Because it helps to relax muscles, peppermint tea can also help to soothe tension headaches brought on by stress and anxiety, even just by inhaling the scent of a warm mug of peppermint tea. Plus, if you’re feeling anxious and overwhelmed by all you must get done, peppermint tea can be a great option to give you a natural energy boost while also leaving you feeling calm and balanced.
It is well known that green tea is very high in antioxidants, which are known to promote physical health and wellbeing, but green tea is one of the top contenders to support mental health as well.
Green tea is one of the best sources of L-theanine, which was mentioned above and has shown to be helpful (especially in higher doses) in improving stress levels, reducing fatigue, and promoting better sleep.
One of the many antioxidants it contains, a flavonoid called epicatechin, may help to protect the brain from oxidative damage, helping to combat the negative effects that stress has on your body and can also be helpful for improving memory.
Lemon balm is derived from the herb Melissa officinalis, a relative of mint with a lemony fragrance, and is another great tea for relieving stress and anxiety. Lemon balm tea contains rosmarinic acid, which helps to activate GABA receptors in the brain.
Plus, it has been shown to be helpful in improving concentration levels by boosting memory and brainpower. Similar to its use in aromatherapy, lemon balm taken as a tea also helps to reduce tension and relaxes muscles, relieving headaches and muscle cramps while soothing the digestive system.
A small 2004 study found that taking lemon balm eased the negative mood effects of laboratory-induced psychological stress. Participants who took lemon balm self-reported an increased sense of calmness and reduced feelings of alertness.
In another study, participants were asked to do cognitive tasks involving memory, mathematics, and concentration. The results of these computerized tasks suggest that participants who ingested lemon balm performed better than those who didn’t.
Lavender is well-known in the aromatherapy space for soothing anxiety and stress just from inhaling the scent – and ingesting it in the form of a tea has the same calming benefits.
The lavender flowers brew into a light lilac-colored tea that is known for its soothing effects as well as many studies indicate its ability to help reduce anxiety. The tea emits a floral scent and features a flavor that is mildly sweet. The tea can be brewed using fresh lavender, dried lavender, or tea bags.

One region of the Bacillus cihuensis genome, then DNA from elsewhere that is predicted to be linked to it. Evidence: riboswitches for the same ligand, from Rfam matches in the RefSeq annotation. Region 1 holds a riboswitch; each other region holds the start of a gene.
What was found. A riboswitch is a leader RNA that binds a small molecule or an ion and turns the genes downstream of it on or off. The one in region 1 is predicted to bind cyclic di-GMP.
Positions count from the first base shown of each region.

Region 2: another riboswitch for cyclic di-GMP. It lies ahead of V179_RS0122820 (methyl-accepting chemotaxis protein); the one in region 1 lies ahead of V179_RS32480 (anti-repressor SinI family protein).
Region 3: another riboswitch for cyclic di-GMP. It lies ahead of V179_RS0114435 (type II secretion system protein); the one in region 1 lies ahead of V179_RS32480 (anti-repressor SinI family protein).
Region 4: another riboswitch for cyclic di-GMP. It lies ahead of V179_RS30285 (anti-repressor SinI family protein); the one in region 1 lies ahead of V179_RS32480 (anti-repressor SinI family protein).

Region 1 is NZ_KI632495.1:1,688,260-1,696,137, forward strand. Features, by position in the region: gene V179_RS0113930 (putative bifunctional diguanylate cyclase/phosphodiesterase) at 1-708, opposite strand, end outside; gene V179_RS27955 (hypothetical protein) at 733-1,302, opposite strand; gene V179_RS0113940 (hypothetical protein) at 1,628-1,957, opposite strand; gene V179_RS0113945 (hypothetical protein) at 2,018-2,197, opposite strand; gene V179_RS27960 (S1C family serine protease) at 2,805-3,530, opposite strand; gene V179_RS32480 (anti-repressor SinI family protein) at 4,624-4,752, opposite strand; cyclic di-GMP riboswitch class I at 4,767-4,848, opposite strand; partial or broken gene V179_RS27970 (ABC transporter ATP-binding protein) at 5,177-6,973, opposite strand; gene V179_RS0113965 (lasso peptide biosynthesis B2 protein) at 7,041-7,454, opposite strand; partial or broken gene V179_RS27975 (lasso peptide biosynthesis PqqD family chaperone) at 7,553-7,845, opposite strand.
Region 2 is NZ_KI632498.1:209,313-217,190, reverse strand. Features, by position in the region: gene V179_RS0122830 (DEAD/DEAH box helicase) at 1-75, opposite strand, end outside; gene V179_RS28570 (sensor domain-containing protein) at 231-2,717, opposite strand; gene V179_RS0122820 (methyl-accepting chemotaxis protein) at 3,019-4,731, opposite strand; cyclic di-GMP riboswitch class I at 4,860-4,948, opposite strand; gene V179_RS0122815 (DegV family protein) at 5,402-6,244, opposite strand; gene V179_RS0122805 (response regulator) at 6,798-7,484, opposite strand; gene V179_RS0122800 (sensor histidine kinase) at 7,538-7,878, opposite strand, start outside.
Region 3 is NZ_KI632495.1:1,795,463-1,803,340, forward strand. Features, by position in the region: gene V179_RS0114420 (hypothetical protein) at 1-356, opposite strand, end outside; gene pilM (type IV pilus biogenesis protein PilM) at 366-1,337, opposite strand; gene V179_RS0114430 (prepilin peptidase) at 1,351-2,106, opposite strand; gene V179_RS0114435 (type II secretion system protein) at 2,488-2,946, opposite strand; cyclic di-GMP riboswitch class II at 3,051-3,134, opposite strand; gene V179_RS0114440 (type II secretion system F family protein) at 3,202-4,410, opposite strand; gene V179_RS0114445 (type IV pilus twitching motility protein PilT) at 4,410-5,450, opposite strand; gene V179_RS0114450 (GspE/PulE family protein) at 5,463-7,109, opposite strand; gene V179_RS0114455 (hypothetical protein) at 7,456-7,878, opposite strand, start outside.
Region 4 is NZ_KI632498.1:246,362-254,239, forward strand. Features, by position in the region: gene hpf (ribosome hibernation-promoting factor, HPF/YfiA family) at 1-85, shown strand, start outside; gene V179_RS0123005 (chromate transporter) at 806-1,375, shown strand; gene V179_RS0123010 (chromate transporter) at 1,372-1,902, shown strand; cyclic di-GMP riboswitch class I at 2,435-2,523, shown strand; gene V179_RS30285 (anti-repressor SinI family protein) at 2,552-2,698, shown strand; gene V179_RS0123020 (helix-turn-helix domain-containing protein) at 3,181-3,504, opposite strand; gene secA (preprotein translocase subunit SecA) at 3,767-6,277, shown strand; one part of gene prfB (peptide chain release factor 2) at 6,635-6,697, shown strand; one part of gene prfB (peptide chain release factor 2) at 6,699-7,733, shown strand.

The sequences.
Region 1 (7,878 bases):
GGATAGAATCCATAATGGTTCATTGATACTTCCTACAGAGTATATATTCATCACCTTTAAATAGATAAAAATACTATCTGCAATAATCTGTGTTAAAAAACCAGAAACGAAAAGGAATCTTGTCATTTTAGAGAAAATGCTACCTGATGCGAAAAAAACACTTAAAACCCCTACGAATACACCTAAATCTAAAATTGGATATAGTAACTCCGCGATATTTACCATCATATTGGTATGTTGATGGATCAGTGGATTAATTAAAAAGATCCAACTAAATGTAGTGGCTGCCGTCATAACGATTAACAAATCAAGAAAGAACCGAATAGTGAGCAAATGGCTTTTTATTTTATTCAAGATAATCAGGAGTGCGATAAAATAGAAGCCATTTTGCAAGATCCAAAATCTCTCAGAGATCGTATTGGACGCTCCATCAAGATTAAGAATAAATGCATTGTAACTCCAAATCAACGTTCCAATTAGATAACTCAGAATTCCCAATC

Researchers in this study found that siloxane, an oral lavender capsule preparation, was as effective as lorazepam in adults with GAD.
Researchers believe lavender works directly on the nervous system to inhibit GABA receptors. Compounds in lavender work to mimic the role of neurotransmitters, helping to decrease stress levels and reduce anxiety.
Passionflower tea is made from the petals of the passionflower plant. Passionflower has been long been used in alternative medicine to improve sleep quality and to help ease symptoms of anxiety. Studies suggest that passionflower works by increasing gamma-aminobutyric acid (GABA) in the brain. This results in relaxation, enhanced mood, better sleep, and pain relief.
Researchers in a recent study found that a passionflower supplement worked as well as a mainstream medication for reducing anxiety in people having dental work.
Passionflower has also been found to be a successful treatment for the symptoms of GAD with fewer side effects compared to benzodiazepines.
Ginseng is sometimes claimed to be the “holy grail” of herbs, with claims that it can cure erectile dysfunction, aid digestion, and improve anxiety, and depression. Ginseng may not be a universal “cure-all” as it claims to be, but research does support certain benefits. Drinking ginseng tea can help to reduce the feeling of fatigue that often accompanies depression and anxiety. It may also offer protective effects against high-stress levels.
This randomized, double-blind, placebo-controlled study examined the effects of ginger in 90 subjects with chronic fatigue. Researchers found that ginseng helped improve mood and boosted cognitive performance.
While tea is not a “cure-all” on its own, it has been shown to help alleviate some of the symptoms associated with generalized anxiety disorder and stress. It offers a natural calming effect and helps you take a moment out of the day to unwind and has also been shown to have additional benefits such as improving mood and fatigue. Drinking tea can also help boost overall health and wellbeing so you feel your best.
Tea is not a replacement for medications used to treat severe illness or cases of depression or anxiety. Teas may also interact with certain medications and other herbal supplements, so be sure to consult with a physician and healthcare team before trying teas or any supplements to treat your symptoms.
About the Author
Felicia is a Registered Dietitian and nutritionist with a Master’s in Applied Human Nutrition. She has a strong wellness background and experience of working at research centers and healthcare/private practice for 12+ years.
Felicia is passionate about helping others fight through the massive amounts of nutrition misinformation in the online world, and to navigate life and health, but most importantly, enjoying it while doing it.